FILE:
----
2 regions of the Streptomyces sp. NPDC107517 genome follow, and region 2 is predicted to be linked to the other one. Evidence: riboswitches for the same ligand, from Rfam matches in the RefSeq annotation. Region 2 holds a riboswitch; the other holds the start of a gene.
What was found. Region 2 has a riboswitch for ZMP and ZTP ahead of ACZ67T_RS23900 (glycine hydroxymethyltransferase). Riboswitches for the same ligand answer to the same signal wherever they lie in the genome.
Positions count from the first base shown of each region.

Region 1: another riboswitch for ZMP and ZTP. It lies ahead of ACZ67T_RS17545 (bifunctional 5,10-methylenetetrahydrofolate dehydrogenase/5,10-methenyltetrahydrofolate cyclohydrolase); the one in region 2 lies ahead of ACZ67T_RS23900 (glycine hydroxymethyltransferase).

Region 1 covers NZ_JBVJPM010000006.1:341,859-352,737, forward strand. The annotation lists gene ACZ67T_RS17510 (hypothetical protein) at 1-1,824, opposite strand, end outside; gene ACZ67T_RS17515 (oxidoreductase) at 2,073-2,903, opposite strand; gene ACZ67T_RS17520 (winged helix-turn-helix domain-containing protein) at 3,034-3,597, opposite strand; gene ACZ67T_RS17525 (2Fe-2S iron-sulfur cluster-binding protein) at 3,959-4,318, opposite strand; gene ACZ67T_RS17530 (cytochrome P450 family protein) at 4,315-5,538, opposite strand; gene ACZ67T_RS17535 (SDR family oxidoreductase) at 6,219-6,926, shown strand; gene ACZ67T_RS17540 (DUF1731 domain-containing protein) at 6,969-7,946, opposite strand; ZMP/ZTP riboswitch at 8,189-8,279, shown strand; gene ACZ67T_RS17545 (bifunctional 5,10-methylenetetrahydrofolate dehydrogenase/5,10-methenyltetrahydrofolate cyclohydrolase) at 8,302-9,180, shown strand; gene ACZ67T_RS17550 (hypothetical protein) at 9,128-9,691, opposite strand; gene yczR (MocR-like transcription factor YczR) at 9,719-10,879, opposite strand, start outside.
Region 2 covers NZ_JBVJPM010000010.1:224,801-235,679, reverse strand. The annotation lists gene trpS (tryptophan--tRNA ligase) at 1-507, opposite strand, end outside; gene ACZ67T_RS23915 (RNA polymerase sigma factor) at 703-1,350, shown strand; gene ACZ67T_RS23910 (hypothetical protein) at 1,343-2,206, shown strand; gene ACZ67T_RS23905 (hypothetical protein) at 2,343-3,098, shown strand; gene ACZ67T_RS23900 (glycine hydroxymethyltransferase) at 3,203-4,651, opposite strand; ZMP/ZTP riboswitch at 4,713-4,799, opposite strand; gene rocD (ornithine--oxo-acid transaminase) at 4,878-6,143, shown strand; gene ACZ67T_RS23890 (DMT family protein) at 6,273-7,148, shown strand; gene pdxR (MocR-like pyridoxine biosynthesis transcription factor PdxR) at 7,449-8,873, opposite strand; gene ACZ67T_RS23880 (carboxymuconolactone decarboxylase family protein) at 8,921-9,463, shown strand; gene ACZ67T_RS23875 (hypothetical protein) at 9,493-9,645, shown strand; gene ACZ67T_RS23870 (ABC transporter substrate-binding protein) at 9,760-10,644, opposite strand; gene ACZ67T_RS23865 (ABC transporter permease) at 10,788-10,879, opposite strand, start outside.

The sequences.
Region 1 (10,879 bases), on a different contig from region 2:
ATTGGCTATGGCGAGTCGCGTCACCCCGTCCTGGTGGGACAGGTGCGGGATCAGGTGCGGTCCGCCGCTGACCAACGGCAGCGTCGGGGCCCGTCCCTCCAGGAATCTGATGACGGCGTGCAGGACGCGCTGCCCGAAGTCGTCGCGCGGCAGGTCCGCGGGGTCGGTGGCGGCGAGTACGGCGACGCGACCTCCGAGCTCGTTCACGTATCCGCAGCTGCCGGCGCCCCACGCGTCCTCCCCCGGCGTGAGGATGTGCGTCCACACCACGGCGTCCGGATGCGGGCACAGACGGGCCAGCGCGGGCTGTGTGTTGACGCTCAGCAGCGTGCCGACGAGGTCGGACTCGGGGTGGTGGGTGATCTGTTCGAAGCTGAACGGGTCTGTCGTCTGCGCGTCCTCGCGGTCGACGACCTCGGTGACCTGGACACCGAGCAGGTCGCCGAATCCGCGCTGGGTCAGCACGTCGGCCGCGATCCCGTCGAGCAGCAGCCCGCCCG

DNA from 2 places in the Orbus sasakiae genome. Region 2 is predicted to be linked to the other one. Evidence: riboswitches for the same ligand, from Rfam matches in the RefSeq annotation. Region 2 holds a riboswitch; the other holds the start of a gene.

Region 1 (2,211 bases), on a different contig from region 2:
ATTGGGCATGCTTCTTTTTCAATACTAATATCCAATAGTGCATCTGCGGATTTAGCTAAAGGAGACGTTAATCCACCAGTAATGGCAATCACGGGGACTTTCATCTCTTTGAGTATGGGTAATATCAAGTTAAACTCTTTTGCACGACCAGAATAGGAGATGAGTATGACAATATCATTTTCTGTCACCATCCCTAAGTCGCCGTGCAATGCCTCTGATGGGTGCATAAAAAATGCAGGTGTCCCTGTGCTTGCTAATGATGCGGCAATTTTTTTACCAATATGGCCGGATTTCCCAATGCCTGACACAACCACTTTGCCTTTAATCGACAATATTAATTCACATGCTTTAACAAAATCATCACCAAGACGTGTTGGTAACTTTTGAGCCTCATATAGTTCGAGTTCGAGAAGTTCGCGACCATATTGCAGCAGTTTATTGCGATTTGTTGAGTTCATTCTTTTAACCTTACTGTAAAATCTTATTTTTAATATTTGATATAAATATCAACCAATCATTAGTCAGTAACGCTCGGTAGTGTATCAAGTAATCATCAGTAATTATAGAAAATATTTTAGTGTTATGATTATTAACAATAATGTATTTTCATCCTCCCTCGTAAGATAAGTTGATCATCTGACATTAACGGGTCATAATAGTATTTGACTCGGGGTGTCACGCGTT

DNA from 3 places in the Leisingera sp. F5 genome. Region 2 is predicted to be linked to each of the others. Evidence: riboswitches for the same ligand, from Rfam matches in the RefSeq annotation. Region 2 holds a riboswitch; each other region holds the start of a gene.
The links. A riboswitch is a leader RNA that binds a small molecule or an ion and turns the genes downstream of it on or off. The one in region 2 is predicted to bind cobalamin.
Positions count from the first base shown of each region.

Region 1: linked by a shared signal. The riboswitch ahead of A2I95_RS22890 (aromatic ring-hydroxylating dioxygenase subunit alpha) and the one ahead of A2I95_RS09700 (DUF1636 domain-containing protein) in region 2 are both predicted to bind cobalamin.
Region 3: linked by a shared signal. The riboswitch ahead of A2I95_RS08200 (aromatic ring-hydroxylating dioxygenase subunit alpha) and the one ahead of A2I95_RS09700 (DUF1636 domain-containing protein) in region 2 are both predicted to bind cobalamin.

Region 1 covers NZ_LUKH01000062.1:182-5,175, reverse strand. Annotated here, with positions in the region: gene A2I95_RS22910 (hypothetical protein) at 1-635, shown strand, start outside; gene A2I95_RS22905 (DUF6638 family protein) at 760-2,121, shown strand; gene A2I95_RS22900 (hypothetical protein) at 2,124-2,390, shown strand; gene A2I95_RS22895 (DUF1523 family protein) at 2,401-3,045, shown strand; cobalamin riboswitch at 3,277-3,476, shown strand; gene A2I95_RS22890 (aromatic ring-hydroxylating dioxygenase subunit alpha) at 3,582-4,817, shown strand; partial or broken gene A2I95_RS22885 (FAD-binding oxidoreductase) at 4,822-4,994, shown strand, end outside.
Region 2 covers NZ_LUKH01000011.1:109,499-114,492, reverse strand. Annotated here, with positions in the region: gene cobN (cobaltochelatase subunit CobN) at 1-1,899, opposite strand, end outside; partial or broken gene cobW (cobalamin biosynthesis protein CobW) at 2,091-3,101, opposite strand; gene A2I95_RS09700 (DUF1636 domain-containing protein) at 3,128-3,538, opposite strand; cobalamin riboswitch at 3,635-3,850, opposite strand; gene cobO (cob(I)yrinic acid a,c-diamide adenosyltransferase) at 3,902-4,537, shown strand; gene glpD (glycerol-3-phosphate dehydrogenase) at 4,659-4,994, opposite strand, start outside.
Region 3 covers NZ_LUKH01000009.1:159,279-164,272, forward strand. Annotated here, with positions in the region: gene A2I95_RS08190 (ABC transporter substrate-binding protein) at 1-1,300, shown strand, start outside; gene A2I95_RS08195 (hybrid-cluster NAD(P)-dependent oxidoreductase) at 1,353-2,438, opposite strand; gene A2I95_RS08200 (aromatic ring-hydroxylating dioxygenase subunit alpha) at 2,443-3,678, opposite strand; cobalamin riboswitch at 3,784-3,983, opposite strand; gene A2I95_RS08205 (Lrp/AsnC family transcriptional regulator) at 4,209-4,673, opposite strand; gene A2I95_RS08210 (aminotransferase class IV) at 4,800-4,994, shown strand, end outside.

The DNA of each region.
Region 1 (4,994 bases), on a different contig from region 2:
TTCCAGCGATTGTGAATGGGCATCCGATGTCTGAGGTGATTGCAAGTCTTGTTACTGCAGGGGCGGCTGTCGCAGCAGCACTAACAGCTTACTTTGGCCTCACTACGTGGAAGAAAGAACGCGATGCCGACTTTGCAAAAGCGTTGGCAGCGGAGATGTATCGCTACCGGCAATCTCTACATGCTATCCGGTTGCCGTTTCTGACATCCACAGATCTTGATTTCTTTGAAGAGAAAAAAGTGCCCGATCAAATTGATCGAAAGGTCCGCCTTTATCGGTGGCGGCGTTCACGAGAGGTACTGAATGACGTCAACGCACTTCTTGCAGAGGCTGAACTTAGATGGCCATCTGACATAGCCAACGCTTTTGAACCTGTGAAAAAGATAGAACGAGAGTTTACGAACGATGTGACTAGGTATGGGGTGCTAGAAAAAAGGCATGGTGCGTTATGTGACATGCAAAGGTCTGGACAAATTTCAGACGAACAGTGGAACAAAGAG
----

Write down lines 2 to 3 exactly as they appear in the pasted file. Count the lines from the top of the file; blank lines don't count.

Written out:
What was found. Region 2 has a riboswitch for ZMP and ZTP ahead of ACZ67T_RS23900 (glycine hydroxymethyltransferase). Riboswitches for the same ligand answer to the same signal wherever they lie in the genome.
Positions count from the first base shown of each region.